Even one school who reached the goal doesn’t feel like the percentage really tells them what they need to know. Before the official graduation rate was released from the State Department of Education, Clarksville officials said their reported graduation rate of 92.6 percent doesn’t “reveal the whole truth.”

Clarksville officials felt it was important to separate out two categories included in the percentage: those who graduated on waivers and those who transferred to homeschooling.

A student who graduates with a waiver has enough credits to graduate but did not pass the State Graduation Qualifying Exam. Teachers in the subject area the student failed on the exam can certify the student as qualified in that subject.

Clarksville realizes the potential for abuse here and evidently wants to take a closer look, which sounds like a good idea. Clarksville also decided to pull out the percentage of students who transferred to homeschooling because they worry that some families might be using the ability to transfer to the home education as a way to drop out.

However, the real potential for abuse here is that a school will create what’s known as a “push-out,” a student whose family is “strongly encouraged” to homeschool because it’s an easy way for the school system to raise its graduation percentage.

It’s important to remember here that the problem isn’t homeschooling; the problem is how the government schools should count the kids they are failing to graduate. Families should voluntarily choose homeschooling as an alternative and not be pushed into it by school officials trying to improve their statistics and remove perceived troublemakers.

It’s unconscionable if homeschoolers get stuck in the middle of what is really a government school problem and I could say more about this issue, but for now, I do think it’s a reasonable idea for all schools in the county to be as open as Clarksville has been about their graduation percentage data.

So I challenge all the principals and superintendents in Greater Clark and West Clark school districts to give residents the same data Clarksville did.

What percentage of your kids graduated on waivers? Are you also doing what Clarksville is doing, and counting as homeschoolers some students you suspect should really be considered as dropouts?

If Clarksville — one of only two schools who actually reached the graduation rate goal — believes it’s important to inform the public with deeper data, shouldn’t those of you who failed to reach the goal do the same?

Sellersburg resident Debbie Harbeson suspects two out of the eight IU football fans will be mad because she made fun of the team’s record.

Tuesday, January 19, 2010

Government Officials Are Clueless About Costs

HARBESON: Answers are simply tough to come by

It was a simple question. I only wanted to know the cost of two recent mailings I received from a couple of state government employees who claim to represent me.

Was it an unreasonable request? I don’t know, but I’m only trying to be financially responsible and monitor how my money is spent.

Yet, I did not get an answer to my question. Oh, I received responses; they just didn’t answer the question. Maybe that’s all I can expect from politicians.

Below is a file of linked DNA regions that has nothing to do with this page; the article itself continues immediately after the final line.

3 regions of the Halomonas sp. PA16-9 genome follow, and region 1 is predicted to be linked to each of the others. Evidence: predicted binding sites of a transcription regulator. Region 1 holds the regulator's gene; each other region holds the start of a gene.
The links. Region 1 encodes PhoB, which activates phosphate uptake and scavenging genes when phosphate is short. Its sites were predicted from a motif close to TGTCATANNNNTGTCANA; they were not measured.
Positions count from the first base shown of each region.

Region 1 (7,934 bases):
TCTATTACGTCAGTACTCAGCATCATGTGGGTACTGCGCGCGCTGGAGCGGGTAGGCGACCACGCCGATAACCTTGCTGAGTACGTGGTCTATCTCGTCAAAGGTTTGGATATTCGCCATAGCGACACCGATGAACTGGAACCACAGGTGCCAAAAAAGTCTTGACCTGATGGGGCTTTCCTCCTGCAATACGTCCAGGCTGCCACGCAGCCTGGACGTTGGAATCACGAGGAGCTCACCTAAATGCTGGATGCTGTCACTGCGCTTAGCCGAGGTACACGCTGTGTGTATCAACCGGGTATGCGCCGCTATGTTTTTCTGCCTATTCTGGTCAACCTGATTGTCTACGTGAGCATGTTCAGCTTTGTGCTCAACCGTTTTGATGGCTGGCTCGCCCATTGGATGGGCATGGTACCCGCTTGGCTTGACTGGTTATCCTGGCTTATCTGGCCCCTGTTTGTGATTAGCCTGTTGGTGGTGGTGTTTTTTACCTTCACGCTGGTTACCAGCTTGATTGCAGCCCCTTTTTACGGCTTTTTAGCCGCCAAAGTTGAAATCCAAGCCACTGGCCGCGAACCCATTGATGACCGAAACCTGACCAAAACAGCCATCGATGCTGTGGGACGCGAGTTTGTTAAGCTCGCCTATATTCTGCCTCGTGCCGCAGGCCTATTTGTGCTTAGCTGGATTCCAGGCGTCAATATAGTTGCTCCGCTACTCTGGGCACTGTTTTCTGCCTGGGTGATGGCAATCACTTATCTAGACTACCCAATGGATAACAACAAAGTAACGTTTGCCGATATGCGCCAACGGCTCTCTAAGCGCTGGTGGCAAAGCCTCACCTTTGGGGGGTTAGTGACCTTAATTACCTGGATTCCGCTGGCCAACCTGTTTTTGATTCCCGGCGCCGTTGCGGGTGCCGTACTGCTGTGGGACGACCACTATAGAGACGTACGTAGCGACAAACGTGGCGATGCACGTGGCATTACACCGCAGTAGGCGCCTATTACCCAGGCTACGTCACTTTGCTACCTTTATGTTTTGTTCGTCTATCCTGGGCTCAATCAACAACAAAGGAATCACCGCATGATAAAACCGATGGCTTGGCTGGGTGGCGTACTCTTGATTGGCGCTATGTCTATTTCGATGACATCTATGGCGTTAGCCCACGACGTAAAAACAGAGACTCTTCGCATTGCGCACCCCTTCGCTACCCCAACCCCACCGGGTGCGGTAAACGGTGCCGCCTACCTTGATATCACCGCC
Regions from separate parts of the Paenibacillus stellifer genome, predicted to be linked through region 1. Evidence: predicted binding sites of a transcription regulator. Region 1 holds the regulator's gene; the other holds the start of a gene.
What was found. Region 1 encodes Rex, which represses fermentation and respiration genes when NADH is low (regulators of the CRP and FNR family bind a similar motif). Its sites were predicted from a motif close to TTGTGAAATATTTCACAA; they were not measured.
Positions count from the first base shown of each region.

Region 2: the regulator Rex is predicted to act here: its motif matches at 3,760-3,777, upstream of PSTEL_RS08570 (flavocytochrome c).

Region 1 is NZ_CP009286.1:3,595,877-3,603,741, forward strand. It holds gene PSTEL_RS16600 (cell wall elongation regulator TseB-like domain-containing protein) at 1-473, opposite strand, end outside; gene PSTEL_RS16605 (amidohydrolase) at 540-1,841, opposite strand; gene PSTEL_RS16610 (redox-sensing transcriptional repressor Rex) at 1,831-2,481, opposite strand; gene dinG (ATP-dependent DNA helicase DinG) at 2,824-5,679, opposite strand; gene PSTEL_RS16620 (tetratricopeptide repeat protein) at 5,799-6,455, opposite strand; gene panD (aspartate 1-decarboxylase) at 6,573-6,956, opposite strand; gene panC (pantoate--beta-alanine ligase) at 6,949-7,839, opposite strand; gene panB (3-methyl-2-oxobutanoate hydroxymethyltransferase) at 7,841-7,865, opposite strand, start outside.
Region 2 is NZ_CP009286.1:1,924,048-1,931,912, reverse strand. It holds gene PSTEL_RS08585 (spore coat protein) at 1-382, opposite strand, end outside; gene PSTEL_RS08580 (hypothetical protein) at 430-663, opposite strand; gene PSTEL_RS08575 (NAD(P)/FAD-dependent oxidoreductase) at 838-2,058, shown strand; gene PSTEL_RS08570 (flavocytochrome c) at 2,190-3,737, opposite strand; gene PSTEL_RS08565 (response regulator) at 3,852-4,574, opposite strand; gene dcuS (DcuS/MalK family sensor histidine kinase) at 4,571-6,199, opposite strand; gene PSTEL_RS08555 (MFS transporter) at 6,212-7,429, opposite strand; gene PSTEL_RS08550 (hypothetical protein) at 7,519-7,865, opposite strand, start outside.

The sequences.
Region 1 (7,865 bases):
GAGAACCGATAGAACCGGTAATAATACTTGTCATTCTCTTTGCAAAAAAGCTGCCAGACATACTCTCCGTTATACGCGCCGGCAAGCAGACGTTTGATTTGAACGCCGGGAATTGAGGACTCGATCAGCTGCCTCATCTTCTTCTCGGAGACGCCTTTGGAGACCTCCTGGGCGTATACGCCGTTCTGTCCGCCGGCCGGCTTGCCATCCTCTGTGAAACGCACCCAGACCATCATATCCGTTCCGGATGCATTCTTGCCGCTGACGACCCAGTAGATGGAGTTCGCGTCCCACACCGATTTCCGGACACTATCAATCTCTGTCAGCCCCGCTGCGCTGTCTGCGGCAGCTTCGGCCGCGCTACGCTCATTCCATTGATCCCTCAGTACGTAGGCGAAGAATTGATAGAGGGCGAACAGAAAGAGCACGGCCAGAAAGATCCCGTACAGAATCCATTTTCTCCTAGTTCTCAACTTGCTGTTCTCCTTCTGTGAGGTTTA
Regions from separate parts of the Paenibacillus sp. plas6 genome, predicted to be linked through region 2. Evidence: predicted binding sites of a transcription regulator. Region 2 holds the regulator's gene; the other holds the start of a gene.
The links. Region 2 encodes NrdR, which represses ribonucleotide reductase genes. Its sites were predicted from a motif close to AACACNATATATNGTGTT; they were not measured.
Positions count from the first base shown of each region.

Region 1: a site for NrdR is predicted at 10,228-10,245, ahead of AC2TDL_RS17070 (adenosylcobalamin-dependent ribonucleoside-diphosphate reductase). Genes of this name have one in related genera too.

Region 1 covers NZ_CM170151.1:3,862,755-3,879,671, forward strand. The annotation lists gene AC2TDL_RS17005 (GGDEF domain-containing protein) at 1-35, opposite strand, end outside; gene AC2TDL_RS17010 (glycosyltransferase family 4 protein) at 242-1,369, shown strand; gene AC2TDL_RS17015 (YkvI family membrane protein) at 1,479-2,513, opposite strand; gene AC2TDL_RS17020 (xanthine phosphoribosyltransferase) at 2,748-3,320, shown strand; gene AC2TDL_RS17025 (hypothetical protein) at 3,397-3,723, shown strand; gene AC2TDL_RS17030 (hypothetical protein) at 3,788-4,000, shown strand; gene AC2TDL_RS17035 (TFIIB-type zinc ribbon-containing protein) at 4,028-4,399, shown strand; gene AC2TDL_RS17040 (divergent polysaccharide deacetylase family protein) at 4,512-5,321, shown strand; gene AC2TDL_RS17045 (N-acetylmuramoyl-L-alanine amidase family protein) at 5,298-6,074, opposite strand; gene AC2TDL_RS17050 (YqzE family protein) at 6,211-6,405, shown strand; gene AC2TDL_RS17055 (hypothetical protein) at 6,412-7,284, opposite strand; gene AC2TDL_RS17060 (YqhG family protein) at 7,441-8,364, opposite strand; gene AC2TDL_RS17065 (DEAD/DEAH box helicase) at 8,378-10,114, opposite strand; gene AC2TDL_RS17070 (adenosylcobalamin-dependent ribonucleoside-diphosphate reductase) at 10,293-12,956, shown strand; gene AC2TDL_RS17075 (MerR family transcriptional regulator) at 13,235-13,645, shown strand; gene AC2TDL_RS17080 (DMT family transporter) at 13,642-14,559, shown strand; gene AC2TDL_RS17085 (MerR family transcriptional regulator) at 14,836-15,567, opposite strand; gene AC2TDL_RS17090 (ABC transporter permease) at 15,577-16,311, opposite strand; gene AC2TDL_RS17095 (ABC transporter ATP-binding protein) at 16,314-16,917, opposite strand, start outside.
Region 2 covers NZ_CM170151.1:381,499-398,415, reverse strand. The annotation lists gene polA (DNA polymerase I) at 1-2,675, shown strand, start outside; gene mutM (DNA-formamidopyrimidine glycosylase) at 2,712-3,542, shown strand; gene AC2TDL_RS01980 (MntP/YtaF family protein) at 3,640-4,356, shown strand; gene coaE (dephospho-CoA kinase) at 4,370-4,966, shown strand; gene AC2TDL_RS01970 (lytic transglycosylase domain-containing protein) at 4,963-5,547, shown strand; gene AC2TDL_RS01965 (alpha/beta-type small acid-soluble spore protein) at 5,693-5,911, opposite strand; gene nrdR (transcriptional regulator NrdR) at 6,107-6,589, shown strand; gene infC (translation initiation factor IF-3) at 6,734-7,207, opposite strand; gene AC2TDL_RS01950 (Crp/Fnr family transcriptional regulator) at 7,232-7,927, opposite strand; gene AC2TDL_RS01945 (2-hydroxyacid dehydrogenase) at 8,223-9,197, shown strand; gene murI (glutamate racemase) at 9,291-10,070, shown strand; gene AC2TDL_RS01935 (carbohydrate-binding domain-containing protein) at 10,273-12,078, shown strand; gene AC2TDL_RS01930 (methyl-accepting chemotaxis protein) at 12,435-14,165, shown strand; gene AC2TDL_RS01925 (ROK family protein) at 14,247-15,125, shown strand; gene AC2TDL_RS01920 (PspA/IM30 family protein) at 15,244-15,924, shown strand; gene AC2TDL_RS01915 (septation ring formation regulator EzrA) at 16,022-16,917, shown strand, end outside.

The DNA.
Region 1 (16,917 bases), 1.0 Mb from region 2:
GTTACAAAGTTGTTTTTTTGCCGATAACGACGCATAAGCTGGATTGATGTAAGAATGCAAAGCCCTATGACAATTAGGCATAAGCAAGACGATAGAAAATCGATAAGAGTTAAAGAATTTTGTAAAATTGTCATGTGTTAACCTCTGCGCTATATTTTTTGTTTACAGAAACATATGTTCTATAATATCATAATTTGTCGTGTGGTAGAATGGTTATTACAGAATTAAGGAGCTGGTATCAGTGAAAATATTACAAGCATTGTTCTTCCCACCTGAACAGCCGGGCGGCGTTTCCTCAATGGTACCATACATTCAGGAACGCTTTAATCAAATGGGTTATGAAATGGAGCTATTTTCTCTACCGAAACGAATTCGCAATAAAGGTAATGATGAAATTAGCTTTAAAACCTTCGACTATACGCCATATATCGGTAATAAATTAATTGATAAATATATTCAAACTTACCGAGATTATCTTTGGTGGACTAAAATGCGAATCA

One of the mailings was an oversized postcard from State Rep. Paul Robertson informing me about several publications available from the Indiana House of Representatives.

Since I’ve been told it’s important to participate in government, I e-mailed him to inquire about the cost of mailing the postcard. He responded to me very quickly and told me it costs 44 cents to mail a postcard.

I replied explaining more clearly that I wanted to know the entire cost which would include design and production, as well as the number of postcards mailed.

Time passed with no answer, so I sent another request and this time an assistant replied, who said he was waiting on an answer from the publications office. More time passed and I sent another request reminding them of my inquiry.

Later that day, I noticed someone from a state government computer did an Internet search and found my Web site, which led to my blog, which led to this person checking out the blog’s archives. This happened minutes after resending my request.

Oddly enough, I haven’t received any response since. I wonder why. Surely exercising my free speech rights doesn’t make me less of a constituent, does it?

Around the same time, I also received a mailing from my state senator, Jim Lewis. I requested the same information about his mailing. As frustrating as my experience was with Robertson as far as getting an answer to my question, my experience with Lewis was even worse.

I received an e-mail response that was signed by Lewis but was sent from the e-mail address of another government employee named Bridget. It’s hard to say who actually wrote it, but the response did not even come close to answering the question.

If she did have a hand in writing it, I think she has a fine career ahead of her in government service.

The main message of this response was that if I didn’t want to receive these mailings, they could take my name off the list. If anyone is interested in reading this response, just e-mail me.

I’m not sure why my question was so difficult to answer. At the minimum, I’m sure they could find out how many were mailed out and then let me know where I could get further information.

I’m only trying to find out the cost of a product I’m paying for. If I received such a nonanswer when asking a private business a similar question, like the actual interest rate being paid on a loan, the Attorney General would be on their case faster than these people were out on the Internet checking me out.